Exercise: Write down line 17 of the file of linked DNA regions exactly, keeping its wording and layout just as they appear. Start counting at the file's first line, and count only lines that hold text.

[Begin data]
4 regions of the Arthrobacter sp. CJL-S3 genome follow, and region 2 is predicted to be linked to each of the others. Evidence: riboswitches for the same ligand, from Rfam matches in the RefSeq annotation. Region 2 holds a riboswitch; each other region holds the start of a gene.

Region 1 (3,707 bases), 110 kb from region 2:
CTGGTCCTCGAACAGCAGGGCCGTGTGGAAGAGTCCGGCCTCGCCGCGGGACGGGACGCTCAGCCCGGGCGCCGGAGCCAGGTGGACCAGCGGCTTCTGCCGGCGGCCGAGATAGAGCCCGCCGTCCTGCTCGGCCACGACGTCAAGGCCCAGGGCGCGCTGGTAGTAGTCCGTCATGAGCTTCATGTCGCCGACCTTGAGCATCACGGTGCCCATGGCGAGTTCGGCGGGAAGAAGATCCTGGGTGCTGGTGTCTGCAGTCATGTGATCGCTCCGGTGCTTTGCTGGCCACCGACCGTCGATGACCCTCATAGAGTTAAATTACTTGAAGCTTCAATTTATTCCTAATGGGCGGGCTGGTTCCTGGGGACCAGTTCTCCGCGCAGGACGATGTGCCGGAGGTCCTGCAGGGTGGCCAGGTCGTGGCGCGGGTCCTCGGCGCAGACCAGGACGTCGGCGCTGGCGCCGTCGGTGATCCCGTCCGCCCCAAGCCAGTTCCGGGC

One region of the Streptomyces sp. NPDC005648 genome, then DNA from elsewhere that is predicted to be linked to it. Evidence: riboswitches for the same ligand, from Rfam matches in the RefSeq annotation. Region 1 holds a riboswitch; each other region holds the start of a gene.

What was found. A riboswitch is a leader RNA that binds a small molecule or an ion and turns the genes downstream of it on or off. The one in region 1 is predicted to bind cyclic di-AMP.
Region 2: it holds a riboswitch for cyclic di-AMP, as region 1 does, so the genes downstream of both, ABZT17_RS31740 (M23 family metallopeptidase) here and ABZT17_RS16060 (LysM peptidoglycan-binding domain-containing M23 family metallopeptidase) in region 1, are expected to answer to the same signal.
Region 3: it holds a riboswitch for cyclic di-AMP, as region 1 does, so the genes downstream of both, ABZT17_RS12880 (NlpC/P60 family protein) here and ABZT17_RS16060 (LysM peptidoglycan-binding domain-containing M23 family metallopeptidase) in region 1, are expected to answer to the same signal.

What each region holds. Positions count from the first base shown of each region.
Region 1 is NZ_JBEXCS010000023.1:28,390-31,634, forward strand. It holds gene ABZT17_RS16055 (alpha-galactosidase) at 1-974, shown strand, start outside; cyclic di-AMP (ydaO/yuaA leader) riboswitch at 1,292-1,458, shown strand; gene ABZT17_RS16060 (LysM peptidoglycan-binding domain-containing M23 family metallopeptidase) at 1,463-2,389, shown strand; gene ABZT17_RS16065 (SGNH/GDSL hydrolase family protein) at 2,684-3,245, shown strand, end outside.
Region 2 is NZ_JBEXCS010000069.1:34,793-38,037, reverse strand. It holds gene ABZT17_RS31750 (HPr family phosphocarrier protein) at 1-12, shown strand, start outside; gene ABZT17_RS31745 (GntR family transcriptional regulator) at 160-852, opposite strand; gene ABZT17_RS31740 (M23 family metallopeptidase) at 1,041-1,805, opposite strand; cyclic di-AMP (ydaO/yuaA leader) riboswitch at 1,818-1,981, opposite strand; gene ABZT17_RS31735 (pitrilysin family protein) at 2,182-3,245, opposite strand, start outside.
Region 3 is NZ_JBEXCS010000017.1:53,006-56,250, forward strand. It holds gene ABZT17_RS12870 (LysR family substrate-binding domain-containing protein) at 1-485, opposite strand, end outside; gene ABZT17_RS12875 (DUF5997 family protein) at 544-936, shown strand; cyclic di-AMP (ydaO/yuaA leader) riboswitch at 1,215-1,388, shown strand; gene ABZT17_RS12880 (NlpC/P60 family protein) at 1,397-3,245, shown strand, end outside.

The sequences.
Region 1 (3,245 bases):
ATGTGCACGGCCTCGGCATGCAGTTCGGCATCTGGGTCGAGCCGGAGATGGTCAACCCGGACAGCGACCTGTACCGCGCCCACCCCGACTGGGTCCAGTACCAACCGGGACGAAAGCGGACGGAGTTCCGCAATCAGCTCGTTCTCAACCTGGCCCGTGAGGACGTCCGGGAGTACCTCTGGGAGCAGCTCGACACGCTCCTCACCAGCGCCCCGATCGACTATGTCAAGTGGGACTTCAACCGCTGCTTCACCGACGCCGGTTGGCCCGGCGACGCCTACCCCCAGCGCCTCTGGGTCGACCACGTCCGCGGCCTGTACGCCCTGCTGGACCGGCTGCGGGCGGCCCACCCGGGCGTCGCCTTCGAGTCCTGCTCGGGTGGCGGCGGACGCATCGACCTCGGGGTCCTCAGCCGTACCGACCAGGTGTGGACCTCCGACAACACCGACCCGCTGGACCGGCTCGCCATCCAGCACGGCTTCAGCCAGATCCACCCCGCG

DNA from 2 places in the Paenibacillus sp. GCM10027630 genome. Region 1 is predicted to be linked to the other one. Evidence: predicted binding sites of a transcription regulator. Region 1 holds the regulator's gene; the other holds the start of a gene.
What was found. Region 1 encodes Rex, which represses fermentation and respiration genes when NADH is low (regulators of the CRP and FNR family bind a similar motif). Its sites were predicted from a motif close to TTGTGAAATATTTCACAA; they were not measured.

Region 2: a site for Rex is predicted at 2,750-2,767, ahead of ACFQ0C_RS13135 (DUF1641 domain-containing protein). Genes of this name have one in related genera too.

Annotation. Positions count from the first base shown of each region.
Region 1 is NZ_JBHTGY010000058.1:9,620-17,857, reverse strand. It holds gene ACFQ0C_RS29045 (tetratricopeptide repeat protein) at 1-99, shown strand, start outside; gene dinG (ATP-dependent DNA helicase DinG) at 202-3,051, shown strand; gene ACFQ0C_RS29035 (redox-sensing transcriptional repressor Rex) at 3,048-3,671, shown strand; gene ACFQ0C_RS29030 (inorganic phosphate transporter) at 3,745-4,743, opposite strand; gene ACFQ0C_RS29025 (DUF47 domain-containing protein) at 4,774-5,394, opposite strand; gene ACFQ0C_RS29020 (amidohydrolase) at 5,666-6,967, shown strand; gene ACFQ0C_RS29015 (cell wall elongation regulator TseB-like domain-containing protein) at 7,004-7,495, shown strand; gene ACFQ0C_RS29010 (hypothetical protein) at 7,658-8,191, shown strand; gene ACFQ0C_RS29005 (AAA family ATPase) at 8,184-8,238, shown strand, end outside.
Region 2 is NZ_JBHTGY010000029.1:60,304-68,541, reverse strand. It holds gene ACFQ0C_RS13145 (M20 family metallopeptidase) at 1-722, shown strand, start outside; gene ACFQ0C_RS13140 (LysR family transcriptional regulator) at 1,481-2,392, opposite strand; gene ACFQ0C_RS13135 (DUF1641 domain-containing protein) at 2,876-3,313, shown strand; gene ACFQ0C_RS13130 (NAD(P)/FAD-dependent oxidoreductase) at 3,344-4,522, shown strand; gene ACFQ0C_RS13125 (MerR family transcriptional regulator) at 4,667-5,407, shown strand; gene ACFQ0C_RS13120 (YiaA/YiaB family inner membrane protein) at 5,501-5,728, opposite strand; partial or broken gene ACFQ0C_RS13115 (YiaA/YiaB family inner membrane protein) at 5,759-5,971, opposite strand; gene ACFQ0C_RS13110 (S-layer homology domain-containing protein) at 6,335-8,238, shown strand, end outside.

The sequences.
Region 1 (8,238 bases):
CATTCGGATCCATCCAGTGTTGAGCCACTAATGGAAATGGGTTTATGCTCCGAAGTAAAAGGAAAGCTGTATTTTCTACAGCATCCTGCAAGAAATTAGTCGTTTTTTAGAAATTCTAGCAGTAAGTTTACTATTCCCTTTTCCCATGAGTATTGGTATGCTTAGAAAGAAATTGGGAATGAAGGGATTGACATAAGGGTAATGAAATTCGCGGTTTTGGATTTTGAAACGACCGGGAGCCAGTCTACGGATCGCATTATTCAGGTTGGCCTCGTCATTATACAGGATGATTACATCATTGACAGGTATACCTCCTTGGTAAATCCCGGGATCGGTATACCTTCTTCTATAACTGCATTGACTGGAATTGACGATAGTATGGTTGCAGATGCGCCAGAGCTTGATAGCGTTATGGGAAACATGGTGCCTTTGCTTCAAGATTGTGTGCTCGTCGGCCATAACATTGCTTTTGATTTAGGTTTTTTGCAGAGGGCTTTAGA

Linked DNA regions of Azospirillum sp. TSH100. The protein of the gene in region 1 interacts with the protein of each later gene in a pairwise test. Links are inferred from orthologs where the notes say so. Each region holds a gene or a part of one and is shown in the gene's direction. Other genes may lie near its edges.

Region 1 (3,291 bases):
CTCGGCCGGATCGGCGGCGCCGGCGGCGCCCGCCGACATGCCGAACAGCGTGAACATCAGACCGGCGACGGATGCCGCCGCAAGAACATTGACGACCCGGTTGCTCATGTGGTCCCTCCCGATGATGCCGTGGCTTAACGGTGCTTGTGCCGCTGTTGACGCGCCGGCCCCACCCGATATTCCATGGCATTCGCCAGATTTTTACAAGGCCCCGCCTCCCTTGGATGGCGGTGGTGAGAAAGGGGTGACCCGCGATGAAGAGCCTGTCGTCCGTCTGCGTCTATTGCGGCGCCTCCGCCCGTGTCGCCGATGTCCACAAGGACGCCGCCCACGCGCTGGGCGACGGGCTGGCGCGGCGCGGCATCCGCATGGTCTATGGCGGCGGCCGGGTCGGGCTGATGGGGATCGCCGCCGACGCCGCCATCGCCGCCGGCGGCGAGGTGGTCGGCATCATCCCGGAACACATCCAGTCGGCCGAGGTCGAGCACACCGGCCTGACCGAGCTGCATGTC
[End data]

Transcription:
Region 2: a site for Rex is predicted at 2,750-2,767, ahead of ACFQ0C_RS13135 (DUF1641 domain-containing protein). Genes of this name have one in related genera too.